Sure…torturers never want to be exposed. But consider this: the CIA’s General Counsel — a guy named Scott W. Muller — told George Tenet, the CIA director, not to destroy the tapes. Members of the House and Senate Intelligence Committees, after learning of the existence of the tapes, said they shouldn’t be destroyed. A trio of White House lawyers — Alberto Gonzales, David Addington, and John Bellinger — all told the CIA that the tapes shouldn’t be destroyed. After Tenet left the CIA, the new acting DCIA — Porter Goss, who’d been one of the Congressmen on the House Intelligence Committee who advised the CIA not to destroy the tapes — again said the tapes shouldn’t be destroyed (although he didn’t ORDER them not to be destroyed). After Muller left, the new General Counsel for the CIA — John Rizzo, who’d been a lawyer for the CIA for three decades — also said the tapes should not be destroyed.

      Then after the Washington Post did a story on the black site in Thailand, the director of Operations (now called the Clandestine Service) sent a cable to Gina Haspel — without copying the CIA lawyers or anybody else — that she should have the tapes destroyed. And she did. And they didn’t tell anybody the tapes were destroyed for about a year. That’s some pretty shady shit, right there.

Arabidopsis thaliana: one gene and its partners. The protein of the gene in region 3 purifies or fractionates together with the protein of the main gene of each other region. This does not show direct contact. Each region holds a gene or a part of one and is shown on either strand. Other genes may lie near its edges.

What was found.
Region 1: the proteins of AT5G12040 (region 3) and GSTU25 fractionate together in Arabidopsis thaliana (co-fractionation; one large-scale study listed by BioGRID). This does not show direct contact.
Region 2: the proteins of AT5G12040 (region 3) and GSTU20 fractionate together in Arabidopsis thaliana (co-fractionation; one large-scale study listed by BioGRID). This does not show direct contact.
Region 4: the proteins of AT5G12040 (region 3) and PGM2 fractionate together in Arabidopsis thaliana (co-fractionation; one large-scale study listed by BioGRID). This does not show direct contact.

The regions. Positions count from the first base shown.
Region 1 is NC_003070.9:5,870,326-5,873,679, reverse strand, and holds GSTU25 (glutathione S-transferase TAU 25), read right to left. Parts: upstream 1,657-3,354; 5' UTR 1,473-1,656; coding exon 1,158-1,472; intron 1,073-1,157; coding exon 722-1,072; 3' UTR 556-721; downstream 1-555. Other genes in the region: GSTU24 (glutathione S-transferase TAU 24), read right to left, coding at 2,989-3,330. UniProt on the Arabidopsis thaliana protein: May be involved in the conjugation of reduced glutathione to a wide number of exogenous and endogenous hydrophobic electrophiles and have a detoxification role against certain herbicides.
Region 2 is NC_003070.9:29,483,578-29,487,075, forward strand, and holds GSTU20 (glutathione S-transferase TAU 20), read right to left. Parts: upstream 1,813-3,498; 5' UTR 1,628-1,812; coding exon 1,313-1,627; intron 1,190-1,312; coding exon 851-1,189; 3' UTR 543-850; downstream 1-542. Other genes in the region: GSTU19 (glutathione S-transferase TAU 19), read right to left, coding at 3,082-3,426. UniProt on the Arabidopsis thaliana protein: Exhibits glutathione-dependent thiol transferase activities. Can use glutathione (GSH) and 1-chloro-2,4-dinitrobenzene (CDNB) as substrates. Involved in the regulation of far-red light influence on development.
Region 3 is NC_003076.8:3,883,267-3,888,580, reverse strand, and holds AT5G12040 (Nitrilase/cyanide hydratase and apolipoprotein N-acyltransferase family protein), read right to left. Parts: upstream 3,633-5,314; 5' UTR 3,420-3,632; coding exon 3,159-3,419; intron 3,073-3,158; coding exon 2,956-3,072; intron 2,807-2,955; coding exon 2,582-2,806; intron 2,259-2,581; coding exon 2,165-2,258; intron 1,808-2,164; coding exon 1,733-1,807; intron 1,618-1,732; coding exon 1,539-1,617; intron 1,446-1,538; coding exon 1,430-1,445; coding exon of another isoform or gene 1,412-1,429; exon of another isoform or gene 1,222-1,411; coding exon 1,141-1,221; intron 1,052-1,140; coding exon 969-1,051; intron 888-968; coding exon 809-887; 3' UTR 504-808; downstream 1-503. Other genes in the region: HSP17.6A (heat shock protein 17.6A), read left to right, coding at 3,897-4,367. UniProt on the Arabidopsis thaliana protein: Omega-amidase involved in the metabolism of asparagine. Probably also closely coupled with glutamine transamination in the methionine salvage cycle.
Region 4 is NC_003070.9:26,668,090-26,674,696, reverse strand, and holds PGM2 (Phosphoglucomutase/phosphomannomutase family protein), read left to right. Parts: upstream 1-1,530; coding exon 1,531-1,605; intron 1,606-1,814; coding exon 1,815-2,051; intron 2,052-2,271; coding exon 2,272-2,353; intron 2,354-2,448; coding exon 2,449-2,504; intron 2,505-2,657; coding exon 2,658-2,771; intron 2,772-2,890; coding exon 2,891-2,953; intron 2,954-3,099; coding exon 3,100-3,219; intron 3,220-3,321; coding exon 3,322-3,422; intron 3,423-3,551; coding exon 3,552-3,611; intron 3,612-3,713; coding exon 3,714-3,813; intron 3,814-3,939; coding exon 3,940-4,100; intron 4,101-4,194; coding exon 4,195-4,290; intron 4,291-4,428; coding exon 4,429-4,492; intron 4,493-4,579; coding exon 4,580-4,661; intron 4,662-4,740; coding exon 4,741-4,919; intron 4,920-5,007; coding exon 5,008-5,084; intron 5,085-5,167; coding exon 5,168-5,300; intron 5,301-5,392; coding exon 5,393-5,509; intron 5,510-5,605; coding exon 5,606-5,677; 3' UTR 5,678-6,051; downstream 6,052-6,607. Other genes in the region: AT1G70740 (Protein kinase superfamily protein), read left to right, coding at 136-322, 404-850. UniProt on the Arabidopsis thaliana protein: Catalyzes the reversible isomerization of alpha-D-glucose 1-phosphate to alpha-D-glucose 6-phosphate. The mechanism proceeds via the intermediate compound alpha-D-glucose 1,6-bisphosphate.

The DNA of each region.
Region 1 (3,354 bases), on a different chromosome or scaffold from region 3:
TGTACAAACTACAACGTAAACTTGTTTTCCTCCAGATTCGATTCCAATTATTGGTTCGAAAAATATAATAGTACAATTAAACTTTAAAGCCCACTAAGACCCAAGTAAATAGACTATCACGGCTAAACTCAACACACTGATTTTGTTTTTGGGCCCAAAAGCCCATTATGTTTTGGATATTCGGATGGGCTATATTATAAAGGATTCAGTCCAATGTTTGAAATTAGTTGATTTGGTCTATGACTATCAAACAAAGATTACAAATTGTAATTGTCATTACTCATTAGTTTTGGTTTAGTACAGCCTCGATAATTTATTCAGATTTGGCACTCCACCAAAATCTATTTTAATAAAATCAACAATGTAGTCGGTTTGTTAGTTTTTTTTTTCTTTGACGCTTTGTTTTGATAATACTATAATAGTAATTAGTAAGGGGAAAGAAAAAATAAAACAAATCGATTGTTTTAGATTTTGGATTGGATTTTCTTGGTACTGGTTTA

Haspel and others should have been fired and prosecuted for obstruction of justice. Instead, she was promoted. Again, I have a lot of respect for her and the work she did early in her career — but everybody should accept the consequences of their actions.

      At the time she *administered* that site with its staff, the commander in chief had issued legal guidance that said that waterboarding was legal.

      That’s not much of a recommendation. If you change the definition of torture, it’s still torture — according to the Army Field Manual, according to the Geneva Conventions, according to the International Criminal Court. If Japanese soldiers after WWII were executed for war crimes that included waterboarding, it’s still torture even if POTUS finds an attorney to say it’s not.

      Now that torture has rightly been forbidden as ineffective Haspel has pledged to support that

      Unless Trump again redefines torture as ‘enhanced interrogation’.

      The next one will be worse.

      So our ethical standard has become accept this outrage in order to avoid an even worse outrage? I can’t support that.

      Liked by 1 person